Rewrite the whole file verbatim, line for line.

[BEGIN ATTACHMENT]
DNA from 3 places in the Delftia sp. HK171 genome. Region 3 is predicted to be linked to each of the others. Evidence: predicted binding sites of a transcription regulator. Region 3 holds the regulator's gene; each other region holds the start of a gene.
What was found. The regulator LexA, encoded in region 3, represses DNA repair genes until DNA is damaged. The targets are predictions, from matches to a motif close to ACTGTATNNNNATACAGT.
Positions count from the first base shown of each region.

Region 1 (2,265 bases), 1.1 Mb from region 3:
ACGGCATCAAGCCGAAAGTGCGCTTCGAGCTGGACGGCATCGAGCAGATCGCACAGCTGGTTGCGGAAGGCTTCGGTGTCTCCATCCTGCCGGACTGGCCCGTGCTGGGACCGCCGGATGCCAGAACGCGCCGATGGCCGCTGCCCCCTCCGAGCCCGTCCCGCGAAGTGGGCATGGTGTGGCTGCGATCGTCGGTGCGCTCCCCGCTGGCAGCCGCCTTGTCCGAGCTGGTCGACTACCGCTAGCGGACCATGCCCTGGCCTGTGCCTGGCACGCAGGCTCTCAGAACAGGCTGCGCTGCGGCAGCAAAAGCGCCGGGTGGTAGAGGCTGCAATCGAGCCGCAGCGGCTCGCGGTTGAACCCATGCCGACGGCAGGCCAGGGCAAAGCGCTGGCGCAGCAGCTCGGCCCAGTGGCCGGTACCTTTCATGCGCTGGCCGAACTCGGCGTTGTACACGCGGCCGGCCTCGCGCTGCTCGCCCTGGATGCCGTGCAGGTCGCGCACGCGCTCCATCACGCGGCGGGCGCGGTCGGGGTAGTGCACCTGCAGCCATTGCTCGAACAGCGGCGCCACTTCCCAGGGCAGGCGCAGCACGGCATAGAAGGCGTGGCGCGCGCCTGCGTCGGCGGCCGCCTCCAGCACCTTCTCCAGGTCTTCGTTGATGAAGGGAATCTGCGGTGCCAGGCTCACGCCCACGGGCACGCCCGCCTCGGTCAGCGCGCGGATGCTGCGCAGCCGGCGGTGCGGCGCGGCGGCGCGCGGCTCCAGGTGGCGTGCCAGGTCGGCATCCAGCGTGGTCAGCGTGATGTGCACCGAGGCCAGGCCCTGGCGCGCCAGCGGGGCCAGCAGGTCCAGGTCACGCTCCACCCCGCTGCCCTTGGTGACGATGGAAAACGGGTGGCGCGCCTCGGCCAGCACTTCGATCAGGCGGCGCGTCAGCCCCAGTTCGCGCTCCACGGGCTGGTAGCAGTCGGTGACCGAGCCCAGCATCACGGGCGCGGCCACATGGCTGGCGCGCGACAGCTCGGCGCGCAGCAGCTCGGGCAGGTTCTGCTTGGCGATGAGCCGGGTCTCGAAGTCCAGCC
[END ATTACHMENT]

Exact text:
DNA from 3 places in the Delftia sp. HK171 genome. Region 3 is predicted to be linked to each of the others. Evidence: predicted binding sites of a transcription regulator. Region 3 holds the regulator's gene; each other region holds the start of a gene.
What was found. The regulator LexA, encoded in region 3, represses DNA repair genes until DNA is damaged. The targets are predictions, from matches to a motif close to ACTGTATNNNNATACAGT.
Positions count from the first base shown of each region.

Region 1 (2,265 bases), 1.1 Mb from region 3:
ACGGCATCAAGCCGAAAGTGCGCTTCGAGCTGGACGGCATCGAGCAGATCGCACAGCTGGTTGCGGAAGGCTTCGGTGTCTCCATCCTGCCGGACTGGCCCGTGCTGGGACCGCCGGATGCCAGAACGCGCCGATGGCCGCTGCCCCCTCCGAGCCCGTCCCGCGAAGTGGGCATGGTGTGGCTGCGATCGTCGGTGCGCTCCCCGCTGGCAGCCGCCTTGTCCGAGCTGGTCGACTACCGCTAGCGGACCATGCCCTGGCCTGTGCCTGGCACGCAGGCTCTCAGAACAGGCTGCGCTGCGGCAGCAAAAGCGCCGGGTGGTAGAGGCTGCAATCGAGCCGCAGCGGCTCGCGGTTGAACCCATGCCGACGGCAGGCCAGGGCAAAGCGCTGGCGCAGCAGCTCGGCCCAGTGGCCGGTACCTTTCATGCGCTGGCCGAACTCGGCGTTGTACACGCGGCCGGCCTCGCGCTGCTCGCCCTGGATGCCGTGCAGGTCGCGCACGCGCTCCATCACGCGGCGGGCGCGGTCGGGGTAGTGCACCTGCAGCCATTGCTCGAACAGCGGCGCCACTTCCCAGGGCAGGCGCAGCACGGCATAGAAGGCGTGGCGCGCGCCTGCGTCGGCGGCCGCCTCCAGCACCTTCTCCAGGTCTTCGTTGATGAAGGGAATCTGCGGTGCCAGGCTCACGCCCACGGGCACGCCCGCCTCGGTCAGCGCGCGGATGCTGCGCAGCCGGCGGTGCGGCGCGGCGGCGCGCGGCTCCAGGTGGCGTGCCAGGTCGGCATCCAGCGTGGTCAGCGTGATGTGCACCGAGGCCAGGCCCTGGCGCGCCAGCGGGGCCAGCAGGTCCAGGTCACGCTCCACCCCGCTGCCCTTGGTGACGATGGAAAACGGGTGGCGCGCCTCGGCCAGCACTTCGATCAGGCGGCGCGTCAGCCCCAGTTCGCGCTCCACGGGCTGGTAGCAGTCGGTGACCGAGCCCAGCATCACGGGCGCGGCCACATGGCTGGCGCGCGACAGCTCGGCGCGCAGCAGCTCGGGCAGGTTCTGCTTGGCGATGAGCCGGGTCTCGAAGTCCAGCC